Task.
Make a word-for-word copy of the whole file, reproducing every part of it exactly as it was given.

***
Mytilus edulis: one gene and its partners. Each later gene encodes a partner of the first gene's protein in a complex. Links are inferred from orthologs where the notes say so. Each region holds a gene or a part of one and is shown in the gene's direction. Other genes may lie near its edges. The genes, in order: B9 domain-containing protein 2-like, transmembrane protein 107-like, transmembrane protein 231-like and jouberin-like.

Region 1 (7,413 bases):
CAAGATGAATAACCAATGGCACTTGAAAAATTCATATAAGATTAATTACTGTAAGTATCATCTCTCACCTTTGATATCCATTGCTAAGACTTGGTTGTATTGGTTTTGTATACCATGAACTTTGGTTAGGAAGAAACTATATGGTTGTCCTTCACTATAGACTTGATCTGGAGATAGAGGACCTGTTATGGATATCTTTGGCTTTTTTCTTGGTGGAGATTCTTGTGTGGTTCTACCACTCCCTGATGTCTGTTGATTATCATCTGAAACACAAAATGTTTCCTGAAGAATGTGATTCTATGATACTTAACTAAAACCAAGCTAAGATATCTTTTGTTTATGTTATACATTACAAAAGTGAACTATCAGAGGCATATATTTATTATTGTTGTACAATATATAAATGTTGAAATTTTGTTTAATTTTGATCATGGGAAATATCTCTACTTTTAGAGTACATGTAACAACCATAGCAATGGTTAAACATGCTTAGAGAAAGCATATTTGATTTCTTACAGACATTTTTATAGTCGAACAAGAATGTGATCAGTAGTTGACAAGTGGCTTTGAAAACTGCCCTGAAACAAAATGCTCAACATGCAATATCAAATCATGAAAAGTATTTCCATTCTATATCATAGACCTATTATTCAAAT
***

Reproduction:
Mytilus edulis: one gene and its partners. Each later gene encodes a partner of the first gene's protein in a complex. Links are inferred from orthologs where the notes say so. Each region holds a gene or a part of one and is shown in the gene's direction. Other genes may lie near its edges. The genes, in order: B9 domain-containing protein 2-like, transmembrane protein 107-like, transmembrane protein 231-like and jouberin-like.

Region 1 (7,413 bases):
CAAGATGAATAACCAATGGCACTTGAAAAATTCATATAAGATTAATTACTGTAAGTATCATCTCTCACCTTTGATATCCATTGCTAAGACTTGGTTGTATTGGTTTTGTATACCATGAACTTTGGTTAGGAAGAAACTATATGGTTGTCCTTCACTATAGACTTGATCTGGAGATAGAGGACCTGTTATGGATATCTTTGGCTTTTTTCTTGGTGGAGATTCTTGTGTGGTTCTACCACTCCCTGATGTCTGTTGATTATCATCTGAAACACAAAATGTTTCCTGAAGAATGTGATTCTATGATACTTAACTAAAACCAAGCTAAGATATCTTTTGTTTATGTTATACATTACAAAAGTGAACTATCAGAGGCATATATTTATTATTGTTGTACAATATATAAATGTTGAAATTTTGTTTAATTTTGATCATGGGAAATATCTCTACTTTTAGAGTACATGTAACAACCATAGCAATGGTTAAACATGCTTAGAGAAAGCATATTTGATTTCTTACAGACATTTTTATAGTCGAACAAGAATGTGATCAGTAGTTGACAAGTGGCTTTGAAAACTGCCCTGAAACAAAATGCTCAACATGCAATATCAAATCATGAAAAGTATTTCCATTCTATATCATAGACCTATTATTCAAAT